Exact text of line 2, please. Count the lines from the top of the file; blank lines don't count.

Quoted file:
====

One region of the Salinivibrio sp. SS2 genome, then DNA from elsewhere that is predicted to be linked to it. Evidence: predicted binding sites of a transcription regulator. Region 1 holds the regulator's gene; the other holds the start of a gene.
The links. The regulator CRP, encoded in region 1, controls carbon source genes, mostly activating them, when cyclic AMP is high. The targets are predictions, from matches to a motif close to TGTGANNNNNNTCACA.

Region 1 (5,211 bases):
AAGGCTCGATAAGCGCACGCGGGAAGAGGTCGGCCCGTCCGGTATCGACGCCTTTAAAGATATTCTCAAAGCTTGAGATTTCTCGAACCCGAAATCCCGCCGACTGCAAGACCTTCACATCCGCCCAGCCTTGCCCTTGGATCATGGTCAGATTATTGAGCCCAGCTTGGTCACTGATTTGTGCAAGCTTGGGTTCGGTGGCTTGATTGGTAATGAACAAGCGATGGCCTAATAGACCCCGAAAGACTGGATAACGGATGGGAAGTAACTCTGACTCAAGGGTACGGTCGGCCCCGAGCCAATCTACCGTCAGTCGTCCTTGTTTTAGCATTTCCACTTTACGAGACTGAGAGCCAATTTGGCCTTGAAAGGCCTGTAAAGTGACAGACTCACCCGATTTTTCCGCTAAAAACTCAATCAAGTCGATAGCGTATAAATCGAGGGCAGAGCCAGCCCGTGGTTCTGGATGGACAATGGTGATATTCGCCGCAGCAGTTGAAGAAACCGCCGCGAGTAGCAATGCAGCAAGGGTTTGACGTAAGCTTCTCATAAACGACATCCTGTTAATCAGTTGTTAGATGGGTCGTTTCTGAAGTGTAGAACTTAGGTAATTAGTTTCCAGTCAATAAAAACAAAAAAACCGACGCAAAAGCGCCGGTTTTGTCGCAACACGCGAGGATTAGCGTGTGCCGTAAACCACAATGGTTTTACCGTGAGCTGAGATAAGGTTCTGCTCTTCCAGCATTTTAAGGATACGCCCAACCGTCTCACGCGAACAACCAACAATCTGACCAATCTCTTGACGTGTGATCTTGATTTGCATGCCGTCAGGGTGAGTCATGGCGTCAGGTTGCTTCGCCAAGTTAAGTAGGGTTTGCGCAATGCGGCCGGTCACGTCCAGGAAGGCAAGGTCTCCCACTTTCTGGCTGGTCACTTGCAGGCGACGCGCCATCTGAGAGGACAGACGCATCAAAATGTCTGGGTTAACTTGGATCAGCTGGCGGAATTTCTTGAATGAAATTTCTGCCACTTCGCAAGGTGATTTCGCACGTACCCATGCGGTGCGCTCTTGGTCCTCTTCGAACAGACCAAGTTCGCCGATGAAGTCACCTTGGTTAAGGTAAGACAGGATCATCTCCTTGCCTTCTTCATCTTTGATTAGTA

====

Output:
The links. The regulator CRP, encoded in region 1, controls carbon source genes, mostly activating them, when cyclic AMP is high. The targets are predictions, from matches to a motif close to TGTGANNNNNNTCACA.